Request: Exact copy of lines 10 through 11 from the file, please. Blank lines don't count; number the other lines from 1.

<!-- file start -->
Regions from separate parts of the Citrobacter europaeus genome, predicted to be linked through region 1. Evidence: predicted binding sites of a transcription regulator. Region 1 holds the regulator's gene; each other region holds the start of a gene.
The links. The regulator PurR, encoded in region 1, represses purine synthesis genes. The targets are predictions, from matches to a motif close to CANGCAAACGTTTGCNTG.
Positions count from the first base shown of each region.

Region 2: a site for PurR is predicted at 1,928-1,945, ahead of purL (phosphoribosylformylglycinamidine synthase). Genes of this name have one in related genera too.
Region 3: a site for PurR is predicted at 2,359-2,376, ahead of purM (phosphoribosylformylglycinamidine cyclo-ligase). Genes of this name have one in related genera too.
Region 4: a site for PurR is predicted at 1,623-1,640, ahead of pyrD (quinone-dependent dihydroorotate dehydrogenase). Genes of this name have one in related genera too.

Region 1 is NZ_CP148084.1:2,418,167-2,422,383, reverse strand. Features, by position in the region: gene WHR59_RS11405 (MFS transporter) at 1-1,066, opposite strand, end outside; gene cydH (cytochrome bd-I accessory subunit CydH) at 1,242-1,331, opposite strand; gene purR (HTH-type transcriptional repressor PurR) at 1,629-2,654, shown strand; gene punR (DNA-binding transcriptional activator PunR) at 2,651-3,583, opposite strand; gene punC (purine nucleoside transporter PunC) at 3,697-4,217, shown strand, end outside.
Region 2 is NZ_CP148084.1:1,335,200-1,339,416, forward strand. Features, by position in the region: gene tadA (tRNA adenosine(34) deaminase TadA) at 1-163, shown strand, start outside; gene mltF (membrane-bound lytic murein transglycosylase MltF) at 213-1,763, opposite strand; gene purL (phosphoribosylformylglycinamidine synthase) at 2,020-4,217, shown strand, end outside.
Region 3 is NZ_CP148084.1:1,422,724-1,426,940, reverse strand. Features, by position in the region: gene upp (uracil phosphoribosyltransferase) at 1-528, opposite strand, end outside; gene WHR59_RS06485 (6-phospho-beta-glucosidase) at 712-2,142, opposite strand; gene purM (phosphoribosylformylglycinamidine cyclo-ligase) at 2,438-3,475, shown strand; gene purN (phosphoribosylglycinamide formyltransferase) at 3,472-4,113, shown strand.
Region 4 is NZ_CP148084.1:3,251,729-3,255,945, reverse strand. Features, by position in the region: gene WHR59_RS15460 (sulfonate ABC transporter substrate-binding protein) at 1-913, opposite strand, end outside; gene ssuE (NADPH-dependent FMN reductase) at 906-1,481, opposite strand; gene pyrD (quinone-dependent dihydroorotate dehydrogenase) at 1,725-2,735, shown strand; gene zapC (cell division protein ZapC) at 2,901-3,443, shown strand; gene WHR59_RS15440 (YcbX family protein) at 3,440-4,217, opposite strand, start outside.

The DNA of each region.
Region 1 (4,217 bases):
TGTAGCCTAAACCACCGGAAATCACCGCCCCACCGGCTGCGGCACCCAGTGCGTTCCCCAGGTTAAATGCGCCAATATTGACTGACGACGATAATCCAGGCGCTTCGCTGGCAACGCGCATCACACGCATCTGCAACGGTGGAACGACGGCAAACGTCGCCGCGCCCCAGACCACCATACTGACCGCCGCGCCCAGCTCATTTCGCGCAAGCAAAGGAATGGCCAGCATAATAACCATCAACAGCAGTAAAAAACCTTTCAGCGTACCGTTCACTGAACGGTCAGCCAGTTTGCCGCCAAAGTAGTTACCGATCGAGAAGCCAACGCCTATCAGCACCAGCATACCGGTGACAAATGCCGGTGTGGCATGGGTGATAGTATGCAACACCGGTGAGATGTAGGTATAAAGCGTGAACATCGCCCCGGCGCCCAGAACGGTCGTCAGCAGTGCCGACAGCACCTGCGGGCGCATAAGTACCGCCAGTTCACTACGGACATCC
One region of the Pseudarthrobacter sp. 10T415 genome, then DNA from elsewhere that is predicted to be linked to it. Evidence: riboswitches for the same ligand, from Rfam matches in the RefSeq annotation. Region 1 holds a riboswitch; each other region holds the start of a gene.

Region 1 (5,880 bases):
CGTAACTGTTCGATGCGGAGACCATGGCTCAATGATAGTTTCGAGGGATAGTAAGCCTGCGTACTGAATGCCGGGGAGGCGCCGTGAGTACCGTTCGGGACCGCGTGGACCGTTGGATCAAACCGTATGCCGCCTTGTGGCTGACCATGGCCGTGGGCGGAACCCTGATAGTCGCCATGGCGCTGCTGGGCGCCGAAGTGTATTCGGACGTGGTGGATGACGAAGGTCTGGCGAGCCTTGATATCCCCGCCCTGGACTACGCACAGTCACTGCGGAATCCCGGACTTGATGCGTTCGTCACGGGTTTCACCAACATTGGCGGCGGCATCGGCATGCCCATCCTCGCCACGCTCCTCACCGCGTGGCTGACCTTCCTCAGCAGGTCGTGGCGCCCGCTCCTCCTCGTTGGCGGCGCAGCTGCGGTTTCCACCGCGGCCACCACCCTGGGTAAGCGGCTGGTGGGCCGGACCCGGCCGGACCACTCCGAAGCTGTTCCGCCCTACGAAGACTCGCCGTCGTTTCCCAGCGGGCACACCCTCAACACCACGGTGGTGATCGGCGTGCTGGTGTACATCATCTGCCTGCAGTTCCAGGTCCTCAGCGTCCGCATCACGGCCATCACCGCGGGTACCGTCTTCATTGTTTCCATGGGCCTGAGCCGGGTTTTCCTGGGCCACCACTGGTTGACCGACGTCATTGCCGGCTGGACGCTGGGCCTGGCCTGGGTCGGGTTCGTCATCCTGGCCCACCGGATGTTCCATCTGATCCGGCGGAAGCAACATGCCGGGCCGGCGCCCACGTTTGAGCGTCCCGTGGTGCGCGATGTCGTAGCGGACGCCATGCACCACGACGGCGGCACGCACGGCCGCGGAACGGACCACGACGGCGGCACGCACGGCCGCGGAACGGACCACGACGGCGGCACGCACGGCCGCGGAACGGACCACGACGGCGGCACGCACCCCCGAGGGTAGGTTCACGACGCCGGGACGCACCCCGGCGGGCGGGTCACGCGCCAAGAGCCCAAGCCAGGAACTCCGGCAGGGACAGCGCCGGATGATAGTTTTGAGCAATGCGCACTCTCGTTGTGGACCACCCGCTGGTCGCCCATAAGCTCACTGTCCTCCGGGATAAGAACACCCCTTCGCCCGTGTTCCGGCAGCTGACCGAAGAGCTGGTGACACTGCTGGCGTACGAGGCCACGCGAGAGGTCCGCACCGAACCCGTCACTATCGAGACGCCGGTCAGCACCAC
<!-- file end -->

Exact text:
Region 4 is NZ_CP148084.1:3,251,729-3,255,945, reverse strand. Features, by position in the region: gene WHR59_RS15460 (sulfonate ABC transporter substrate-binding protein) at 1-913, opposite strand, end outside; gene ssuE (NADPH-dependent FMN reductase) at 906-1,481, opposite strand; gene pyrD (quinone-dependent dihydroorotate dehydrogenase) at 1,725-2,735, shown strand; gene zapC (cell division protein ZapC) at 2,901-3,443, shown strand; gene WHR59_RS15440 (YcbX family protein) at 3,440-4,217, opposite strand, start outside.

The DNA of each region.